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Should You Be Using Performance Improvement Plans?

Christine Batten, PHR
by Christine Batten, PHR on January 12, 2016


PIP_or_no_PIP.jpgPerformance Improvement Plans (PIP) can be great tools for improving employee performance. But how do you decide whether a PIP is the appropriate course of action? It's certainly not an easy decision. 

Benefits of a PIP

Implementing a PIP prior to termination does the following: 

  • Provides clear written evidence that the termination (if necessary) is for performance and business-related issues
  • Memorializes the employee's performance issues 
  • Establishes precise performance benchmarks
  • Sets clear consequence for failing to meet the set benchmarks
  • Provides the employee a chance to rehabilitate

Deciding to Use a PIP

Consider the following questions when deciding whether an employee should be placed on a PIP:

  • Can the performance issue be corrected? Poor performance may be caused by lack of effort, lack of training, or lack of skill. The latter is the hardest to correct with a PIP. If the skill can be acquired by learning or training, then consider a PIP. If, however, the lack of skill is not easily corrected, then putting an employee on a PIP is setting them up for failure and probably not a good option.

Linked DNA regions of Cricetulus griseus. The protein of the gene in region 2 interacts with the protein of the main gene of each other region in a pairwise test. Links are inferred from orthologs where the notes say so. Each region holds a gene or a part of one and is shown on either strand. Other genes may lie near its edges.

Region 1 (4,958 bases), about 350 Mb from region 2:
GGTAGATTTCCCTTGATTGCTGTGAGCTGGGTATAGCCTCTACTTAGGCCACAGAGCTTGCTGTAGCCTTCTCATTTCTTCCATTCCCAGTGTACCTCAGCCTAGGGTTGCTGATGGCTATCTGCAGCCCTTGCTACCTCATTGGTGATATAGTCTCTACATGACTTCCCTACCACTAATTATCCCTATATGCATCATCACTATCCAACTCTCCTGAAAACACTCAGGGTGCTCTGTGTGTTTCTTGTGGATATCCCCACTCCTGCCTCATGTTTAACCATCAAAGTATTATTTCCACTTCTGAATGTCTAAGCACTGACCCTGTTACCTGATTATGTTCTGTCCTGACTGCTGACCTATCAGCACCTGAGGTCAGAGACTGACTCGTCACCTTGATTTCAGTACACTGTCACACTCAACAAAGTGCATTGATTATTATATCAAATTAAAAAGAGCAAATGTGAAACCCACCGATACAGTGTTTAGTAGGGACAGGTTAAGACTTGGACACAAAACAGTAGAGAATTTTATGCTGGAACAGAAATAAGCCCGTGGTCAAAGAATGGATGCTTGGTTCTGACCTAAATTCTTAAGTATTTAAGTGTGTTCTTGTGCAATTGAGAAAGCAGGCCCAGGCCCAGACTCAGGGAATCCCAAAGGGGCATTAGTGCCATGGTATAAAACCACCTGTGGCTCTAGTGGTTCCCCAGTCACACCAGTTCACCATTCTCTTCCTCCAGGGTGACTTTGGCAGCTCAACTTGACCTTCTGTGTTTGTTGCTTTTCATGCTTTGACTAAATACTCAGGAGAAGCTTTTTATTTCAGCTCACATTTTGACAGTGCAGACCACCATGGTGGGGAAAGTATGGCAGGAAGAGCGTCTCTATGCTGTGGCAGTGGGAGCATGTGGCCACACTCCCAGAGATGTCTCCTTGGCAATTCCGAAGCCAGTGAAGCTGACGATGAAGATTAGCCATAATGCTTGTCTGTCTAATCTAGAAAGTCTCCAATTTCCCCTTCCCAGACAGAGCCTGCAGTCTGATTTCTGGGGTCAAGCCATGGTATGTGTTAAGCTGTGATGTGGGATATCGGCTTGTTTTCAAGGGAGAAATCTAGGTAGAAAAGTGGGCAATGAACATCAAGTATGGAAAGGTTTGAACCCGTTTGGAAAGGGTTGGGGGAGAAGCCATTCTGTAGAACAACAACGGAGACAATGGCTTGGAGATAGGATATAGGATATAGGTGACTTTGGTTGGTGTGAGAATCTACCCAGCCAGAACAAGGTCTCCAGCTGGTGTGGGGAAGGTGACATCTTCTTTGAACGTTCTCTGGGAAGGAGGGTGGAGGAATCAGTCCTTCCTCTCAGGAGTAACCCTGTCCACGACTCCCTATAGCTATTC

• Have the performance issues been previously addressed? A PIP should never be a surprise or the first step in the corrective action process. If you have not addressed the issue in the past, it isn’t appropriate to start by telling them they need to improve (if they don’t know there’s a problem in the first place). A PIP is more appropriate after at least a verbal and perhaps a written warning. 

Preparing the PIP

Include specific examples of the areas in which the employee is not meeting your standards and requires improvement. Ensure that the employee understands there must be immediate and sustained improvement in the specific areas indicated and that failure to improve is grounds for termination. 

In addition, make sure that your past disciplinary action with others is consistent in order to avoid claims of discrimination or favoritism. Have the employee sign the PIP, provide a copy of the PIP, and maintain one copy in the personnel file. Establish an end-date for the PIP, for example in 30, 60, or 90 days (whatever is reasonable for the expected improvements). 

At the end of the PIP, set up a meeting where the employee's performance during the PIP will be evaluated. If it is decided that the PIP was unsuccessful, be prepared to terminate the employee (final paycheck, etc.) and provide concrete examples of why the employee failed the PIP.

A Warning of Using a PIP

If you choose to put an employee on a PIP--follow through! That means you will need to keep records of performance issues during the PIP and be prepared to circle back with the employee at the end of the PIP. 

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Christine Batten, PHR
Christine Batten, PHR

Christine has over 20 years of HR related experience with a background in labor and employment law.